Unexpected, but important expenses can happen. In these emergency situations taking out a loan may be necessary, but you should never take out a loan (or run up credit cards) just to cover your normal monthly expenses. If you find yourself in the second situation, it is time to make (and stick to) a budget. Building a budget can seem overwhelming, but it doesn’t have to be just follow these easy tips.
Step 1: Determine Current Spending Habits
Use online budgeting tools* to help calculate how much you make versus how much you spend. It will show you where your money is going so it’ll be easier to see where you are overspending. This tool will also help you to make a new more balanced budget.
Step 2: Create a Budget
Experts suggest the 50/30/20** rule for your after-tax income to build a healthy budget.
- 50% Fixed costs (aka monthly bills): rent or mortgage, utilities, car payment, insurance, etc.
- 30% Spending money: groceries, haircuts, clothing, gas, entertainment, etc.
- 20% Savings: retirement fund, emergency fund, etc.
Example: if your take home income is $2,000, your fixed costs should be $1000, savings $400 and spending money $600.
Step 3: Cut Expenses
Now you have determined what your budget should be it is time to trim the fat and save money. Small expenses add up, so cutting $30 from here and $10 from there will really start to free up cash that can be allocated towards necessary fixed costs and savings. There are hundreds of little ways to save money, you just need to get creative.
Easy Tips to Save Money and Cut Expenses:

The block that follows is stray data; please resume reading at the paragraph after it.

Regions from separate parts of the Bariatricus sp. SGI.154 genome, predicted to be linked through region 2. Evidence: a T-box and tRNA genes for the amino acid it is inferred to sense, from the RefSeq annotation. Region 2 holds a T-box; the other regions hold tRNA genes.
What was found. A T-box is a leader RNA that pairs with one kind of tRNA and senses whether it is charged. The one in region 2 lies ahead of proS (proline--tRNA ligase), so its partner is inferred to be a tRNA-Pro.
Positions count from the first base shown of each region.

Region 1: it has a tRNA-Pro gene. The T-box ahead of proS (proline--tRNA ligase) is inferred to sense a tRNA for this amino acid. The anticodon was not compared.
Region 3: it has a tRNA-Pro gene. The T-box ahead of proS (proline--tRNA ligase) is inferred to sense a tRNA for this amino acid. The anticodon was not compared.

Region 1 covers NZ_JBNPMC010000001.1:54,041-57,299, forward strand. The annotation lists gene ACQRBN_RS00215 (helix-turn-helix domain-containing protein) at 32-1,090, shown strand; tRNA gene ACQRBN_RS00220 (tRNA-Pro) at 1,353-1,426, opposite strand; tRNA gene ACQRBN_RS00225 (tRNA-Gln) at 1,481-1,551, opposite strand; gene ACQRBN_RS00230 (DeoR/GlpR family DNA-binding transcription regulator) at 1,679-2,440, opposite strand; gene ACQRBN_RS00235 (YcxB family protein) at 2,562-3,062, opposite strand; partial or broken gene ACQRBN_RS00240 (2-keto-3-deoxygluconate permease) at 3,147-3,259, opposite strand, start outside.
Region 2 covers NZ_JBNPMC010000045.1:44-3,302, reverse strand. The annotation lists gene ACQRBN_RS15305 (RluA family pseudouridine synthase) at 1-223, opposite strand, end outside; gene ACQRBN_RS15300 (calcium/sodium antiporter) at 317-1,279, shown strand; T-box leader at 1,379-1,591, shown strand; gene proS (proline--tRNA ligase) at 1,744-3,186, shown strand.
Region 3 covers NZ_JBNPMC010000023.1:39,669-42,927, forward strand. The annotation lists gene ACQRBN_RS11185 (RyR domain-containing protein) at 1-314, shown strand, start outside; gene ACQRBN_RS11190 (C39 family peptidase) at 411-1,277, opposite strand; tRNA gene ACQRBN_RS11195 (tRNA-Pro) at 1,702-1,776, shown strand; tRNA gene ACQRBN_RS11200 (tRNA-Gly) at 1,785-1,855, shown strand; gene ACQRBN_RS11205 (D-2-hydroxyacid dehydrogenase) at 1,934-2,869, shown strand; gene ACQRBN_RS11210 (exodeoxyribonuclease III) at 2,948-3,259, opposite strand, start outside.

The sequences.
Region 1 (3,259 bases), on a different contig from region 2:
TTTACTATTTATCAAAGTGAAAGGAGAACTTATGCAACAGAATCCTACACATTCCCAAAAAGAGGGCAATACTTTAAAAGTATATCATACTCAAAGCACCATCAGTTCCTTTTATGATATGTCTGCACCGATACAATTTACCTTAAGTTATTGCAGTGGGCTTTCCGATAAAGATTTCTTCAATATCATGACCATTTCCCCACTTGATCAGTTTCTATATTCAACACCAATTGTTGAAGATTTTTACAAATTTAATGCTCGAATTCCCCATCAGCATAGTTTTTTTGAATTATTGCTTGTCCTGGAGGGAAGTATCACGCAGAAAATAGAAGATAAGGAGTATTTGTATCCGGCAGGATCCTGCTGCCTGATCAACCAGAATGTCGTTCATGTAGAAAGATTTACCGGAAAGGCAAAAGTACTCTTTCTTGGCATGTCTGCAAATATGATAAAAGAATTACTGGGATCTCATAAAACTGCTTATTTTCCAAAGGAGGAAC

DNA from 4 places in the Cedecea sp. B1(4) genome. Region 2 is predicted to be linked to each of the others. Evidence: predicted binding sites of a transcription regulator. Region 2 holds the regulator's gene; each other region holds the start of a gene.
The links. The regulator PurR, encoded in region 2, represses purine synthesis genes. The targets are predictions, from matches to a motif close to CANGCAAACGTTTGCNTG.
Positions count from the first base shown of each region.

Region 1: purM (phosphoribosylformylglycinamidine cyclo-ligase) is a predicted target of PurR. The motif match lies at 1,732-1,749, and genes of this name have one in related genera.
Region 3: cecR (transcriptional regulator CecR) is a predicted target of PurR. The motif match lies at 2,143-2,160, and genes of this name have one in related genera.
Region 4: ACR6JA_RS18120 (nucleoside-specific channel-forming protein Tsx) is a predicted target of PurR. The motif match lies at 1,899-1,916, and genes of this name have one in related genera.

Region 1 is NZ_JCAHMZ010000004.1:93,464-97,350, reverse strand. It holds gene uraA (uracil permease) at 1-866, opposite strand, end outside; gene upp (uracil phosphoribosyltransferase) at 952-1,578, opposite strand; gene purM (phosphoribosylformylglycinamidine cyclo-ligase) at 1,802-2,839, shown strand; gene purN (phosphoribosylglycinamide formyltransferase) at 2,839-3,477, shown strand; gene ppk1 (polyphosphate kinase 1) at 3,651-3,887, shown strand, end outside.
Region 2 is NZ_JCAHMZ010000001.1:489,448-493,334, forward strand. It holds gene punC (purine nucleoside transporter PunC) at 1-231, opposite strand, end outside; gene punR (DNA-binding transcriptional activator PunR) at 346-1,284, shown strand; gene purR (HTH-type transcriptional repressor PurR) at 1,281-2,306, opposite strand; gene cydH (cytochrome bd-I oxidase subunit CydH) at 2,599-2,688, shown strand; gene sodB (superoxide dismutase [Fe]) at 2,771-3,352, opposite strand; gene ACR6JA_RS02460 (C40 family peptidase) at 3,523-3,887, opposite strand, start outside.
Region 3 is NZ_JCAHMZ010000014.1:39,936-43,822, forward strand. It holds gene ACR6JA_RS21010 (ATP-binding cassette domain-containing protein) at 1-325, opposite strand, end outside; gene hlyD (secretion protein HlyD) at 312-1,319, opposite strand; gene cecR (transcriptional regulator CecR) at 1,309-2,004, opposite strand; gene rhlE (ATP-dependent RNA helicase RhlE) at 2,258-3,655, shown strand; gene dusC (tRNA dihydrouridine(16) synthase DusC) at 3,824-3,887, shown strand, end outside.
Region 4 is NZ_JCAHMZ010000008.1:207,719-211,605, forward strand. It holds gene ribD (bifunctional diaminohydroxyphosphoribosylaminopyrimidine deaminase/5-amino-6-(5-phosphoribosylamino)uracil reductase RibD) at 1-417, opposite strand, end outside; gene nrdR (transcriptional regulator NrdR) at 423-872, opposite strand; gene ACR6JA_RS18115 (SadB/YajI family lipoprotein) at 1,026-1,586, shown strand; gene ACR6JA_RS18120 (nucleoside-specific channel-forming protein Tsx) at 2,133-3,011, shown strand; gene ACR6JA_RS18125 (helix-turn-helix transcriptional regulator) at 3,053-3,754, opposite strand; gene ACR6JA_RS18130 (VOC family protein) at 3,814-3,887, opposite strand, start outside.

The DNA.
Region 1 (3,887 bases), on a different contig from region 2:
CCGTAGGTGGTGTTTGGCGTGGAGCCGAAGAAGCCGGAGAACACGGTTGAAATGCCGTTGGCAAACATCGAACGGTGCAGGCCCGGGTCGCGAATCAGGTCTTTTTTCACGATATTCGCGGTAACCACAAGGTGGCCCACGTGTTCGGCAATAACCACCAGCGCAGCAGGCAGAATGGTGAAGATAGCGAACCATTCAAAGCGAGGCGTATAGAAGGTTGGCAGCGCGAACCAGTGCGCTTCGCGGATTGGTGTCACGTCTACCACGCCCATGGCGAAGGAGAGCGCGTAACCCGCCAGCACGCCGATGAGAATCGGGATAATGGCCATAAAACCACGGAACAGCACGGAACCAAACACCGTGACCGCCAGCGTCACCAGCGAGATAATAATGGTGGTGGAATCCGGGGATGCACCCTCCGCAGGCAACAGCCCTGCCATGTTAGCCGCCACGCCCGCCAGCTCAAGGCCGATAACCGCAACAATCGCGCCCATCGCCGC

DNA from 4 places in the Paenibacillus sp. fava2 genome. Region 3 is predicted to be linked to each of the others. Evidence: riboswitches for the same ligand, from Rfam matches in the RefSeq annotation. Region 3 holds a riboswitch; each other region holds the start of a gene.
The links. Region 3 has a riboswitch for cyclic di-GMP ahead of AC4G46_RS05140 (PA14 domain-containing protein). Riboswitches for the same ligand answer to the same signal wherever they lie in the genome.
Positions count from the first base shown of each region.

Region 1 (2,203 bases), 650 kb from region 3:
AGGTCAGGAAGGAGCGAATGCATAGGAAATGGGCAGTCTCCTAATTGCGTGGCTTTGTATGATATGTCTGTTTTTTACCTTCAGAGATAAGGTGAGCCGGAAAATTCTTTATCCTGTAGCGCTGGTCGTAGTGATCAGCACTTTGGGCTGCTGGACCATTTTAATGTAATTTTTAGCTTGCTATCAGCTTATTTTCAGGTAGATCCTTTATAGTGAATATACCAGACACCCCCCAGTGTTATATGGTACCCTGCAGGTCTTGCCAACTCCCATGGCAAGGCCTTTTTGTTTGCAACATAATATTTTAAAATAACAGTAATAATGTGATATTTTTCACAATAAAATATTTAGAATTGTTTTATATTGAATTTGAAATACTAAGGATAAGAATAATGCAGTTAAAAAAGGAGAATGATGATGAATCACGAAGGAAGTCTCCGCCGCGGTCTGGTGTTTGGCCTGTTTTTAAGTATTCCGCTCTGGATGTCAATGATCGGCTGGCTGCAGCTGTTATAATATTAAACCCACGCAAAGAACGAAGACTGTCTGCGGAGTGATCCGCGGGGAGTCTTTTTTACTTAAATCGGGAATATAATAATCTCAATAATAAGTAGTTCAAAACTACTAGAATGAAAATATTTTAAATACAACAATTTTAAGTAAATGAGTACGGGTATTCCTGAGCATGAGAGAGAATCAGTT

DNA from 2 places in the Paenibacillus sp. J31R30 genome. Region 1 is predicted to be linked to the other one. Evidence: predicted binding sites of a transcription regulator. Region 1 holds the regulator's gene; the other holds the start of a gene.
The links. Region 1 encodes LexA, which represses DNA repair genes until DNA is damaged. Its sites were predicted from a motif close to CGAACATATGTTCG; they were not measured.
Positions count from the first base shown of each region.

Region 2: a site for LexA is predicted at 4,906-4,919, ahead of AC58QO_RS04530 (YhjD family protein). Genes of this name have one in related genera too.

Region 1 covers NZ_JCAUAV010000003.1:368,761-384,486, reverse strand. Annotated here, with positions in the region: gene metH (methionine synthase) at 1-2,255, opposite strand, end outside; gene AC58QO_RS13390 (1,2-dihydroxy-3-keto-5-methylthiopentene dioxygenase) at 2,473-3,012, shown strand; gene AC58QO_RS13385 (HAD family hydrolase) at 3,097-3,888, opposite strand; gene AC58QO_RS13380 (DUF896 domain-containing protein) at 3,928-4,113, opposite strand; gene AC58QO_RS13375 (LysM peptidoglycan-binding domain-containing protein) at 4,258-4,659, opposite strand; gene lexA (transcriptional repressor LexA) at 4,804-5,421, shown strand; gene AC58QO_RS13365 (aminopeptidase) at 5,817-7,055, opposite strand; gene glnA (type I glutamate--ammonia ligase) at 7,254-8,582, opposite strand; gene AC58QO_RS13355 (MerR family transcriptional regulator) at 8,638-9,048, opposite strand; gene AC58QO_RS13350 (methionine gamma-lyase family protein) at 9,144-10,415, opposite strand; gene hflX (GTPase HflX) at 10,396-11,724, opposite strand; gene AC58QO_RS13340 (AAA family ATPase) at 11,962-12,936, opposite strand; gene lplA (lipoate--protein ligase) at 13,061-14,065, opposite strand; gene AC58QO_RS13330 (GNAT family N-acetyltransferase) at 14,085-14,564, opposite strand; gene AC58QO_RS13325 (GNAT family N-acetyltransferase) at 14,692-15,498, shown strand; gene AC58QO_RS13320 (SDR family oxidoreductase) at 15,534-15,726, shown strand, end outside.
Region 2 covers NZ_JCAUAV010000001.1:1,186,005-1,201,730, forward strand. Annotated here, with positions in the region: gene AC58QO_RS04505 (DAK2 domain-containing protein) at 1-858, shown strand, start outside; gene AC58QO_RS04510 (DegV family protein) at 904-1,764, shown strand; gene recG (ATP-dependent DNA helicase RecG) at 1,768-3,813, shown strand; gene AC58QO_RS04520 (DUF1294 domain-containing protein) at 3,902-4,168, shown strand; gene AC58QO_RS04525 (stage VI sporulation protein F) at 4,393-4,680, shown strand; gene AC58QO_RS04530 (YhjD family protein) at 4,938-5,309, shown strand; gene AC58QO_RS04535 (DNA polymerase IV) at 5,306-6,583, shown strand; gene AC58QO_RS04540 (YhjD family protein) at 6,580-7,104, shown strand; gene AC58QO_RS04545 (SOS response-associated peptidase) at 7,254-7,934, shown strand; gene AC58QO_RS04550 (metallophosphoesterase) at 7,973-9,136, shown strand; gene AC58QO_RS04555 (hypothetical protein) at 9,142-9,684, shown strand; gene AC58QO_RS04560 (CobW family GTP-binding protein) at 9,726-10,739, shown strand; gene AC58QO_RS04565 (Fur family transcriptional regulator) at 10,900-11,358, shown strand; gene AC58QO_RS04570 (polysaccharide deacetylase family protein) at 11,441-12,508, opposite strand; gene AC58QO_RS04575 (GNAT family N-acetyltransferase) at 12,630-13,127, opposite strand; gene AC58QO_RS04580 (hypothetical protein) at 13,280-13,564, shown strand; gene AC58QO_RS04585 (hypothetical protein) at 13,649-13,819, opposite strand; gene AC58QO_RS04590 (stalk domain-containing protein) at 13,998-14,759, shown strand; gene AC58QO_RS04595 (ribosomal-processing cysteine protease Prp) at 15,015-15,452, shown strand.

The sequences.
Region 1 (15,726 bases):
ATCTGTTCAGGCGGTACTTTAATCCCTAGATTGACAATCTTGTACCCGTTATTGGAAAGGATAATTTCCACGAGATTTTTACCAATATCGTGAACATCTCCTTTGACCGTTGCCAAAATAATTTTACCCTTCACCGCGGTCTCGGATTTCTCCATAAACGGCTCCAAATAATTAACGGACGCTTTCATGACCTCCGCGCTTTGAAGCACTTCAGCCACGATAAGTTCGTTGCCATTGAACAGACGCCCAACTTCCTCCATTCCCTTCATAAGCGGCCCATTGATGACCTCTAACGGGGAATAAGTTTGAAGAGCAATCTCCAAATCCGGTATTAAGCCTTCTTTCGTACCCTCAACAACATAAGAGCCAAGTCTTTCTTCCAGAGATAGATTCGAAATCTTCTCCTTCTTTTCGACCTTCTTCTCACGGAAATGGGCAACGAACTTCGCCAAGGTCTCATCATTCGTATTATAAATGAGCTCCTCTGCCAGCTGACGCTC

- Cook and pack your own lunches
- Brew and bring your coffee to work
- Save on clothing by buying at the end of the season when the discounts are the highest
- Always use coupons when shopping at the grocery store
- Take advantage of money saving apps
- Fill your tires with air, it’ll save on gas
- TV subscriptions like Netflix are often cheaper than cable
- Cancel monthly subscriptions that aren’t worth the money (magazines, “of the month clubs”)
- Cancel your gym membership and workout for free
- Look for bundling deals
- Insurance companies often offer savings when you bundle home, auto and life insurance
- Communication companies offer deals for bundling cable, internet and phone
Step 4: Stick to Your Budget
Pay Yourself First: Transfer the money, you have allocated for savings, the day you get paid to a high interest savings account so you are not tempted to spend it.
Auto-withdrawal your Bills: Set up your monthly necessary expenses (like rent, cable, insurance) to be auto-withdrawn from your bank account so you never pay late fees.
Weekly Allowance for Spending Money: A weekly allowance isn’t just for children; it is a great way to keep yourself on track financially. If you are prone to over spending on non-necessary purchases an allowance is a must. At the beginning of the week, go to the bank and withdraw the amount you have budgeted as “spending money”. This is the money you can spend on purchases like groceries, gas, shopping, restaurants etc. Once this cash is gone you’re done! This may be hard to stick to at first, but overtime it will make you more aware of how you spend your disposable income. It’ll also keep you from racking up your credit card with unnecessary purchases and paying ATM fees.
- Schwab Money Wise. Monthly Budget Planner http://www.schwabmoneywise.com/public/moneywise/calculators_tools/budgeting_tools/monthly_budget_planner.html
- About.com. The 50/30/20 Rule of Thumb http://budgeting.about.com/od/financial_rules/a/The-50-30-20-Rule-Of-Thumb.htm